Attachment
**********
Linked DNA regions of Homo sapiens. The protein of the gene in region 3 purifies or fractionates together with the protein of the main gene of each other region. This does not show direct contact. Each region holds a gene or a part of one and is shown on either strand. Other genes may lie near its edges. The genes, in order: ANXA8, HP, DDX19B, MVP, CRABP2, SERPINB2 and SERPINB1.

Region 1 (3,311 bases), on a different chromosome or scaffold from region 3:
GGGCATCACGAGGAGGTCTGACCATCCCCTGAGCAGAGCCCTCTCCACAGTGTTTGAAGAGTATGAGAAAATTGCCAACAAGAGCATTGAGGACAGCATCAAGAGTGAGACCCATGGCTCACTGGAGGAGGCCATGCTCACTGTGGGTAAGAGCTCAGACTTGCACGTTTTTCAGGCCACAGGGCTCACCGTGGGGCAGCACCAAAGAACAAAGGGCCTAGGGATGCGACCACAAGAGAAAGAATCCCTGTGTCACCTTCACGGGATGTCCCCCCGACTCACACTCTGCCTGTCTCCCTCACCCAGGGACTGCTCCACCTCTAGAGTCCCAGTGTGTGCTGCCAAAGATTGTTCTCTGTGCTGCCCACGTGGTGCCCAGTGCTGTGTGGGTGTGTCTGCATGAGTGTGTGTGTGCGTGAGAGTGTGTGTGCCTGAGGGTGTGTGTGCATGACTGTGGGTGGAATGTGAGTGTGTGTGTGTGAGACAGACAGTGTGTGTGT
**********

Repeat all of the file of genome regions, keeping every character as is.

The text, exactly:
Linked DNA regions of Homo sapiens. The protein of the gene in region 3 purifies or fractionates together with the protein of the main gene of each other region. This does not show direct contact. Each region holds a gene or a part of one and is shown on either strand. Other genes may lie near its edges. The genes, in order: ANXA8, HP, DDX19B, MVP, CRABP2, SERPINB2 and SERPINB1.

Region 1 (3,311 bases), on a different chromosome or scaffold from region 3:
GGGCATCACGAGGAGGTCTGACCATCCCCTGAGCAGAGCCCTCTCCACAGTGTTTGAAGAGTATGAGAAAATTGCCAACAAGAGCATTGAGGACAGCATCAAGAGTGAGACCCATGGCTCACTGGAGGAGGCCATGCTCACTGTGGGTAAGAGCTCAGACTTGCACGTTTTTCAGGCCACAGGGCTCACCGTGGGGCAGCACCAAAGAACAAAGGGCCTAGGGATGCGACCACAAGAGAAAGAATCCCTGTGTCACCTTCACGGGATGTCCCCCCGACTCACACTCTGCCTGTCTCCCTCACCCAGGGACTGCTCCACCTCTAGAGTCCCAGTGTGTGCTGCCAAAGATTGTTCTCTGTGCTGCCCACGTGGTGCCCAGTGCTGTGTGGGTGTGTCTGCATGAGTGTGTGTGTGCGTGAGAGTGTGTGTGCCTGAGGGTGTGTGTGCATGACTGTGGGTGGAATGTGAGTGTGTGTGTGTGAGACAGACAGTGTGTGTGT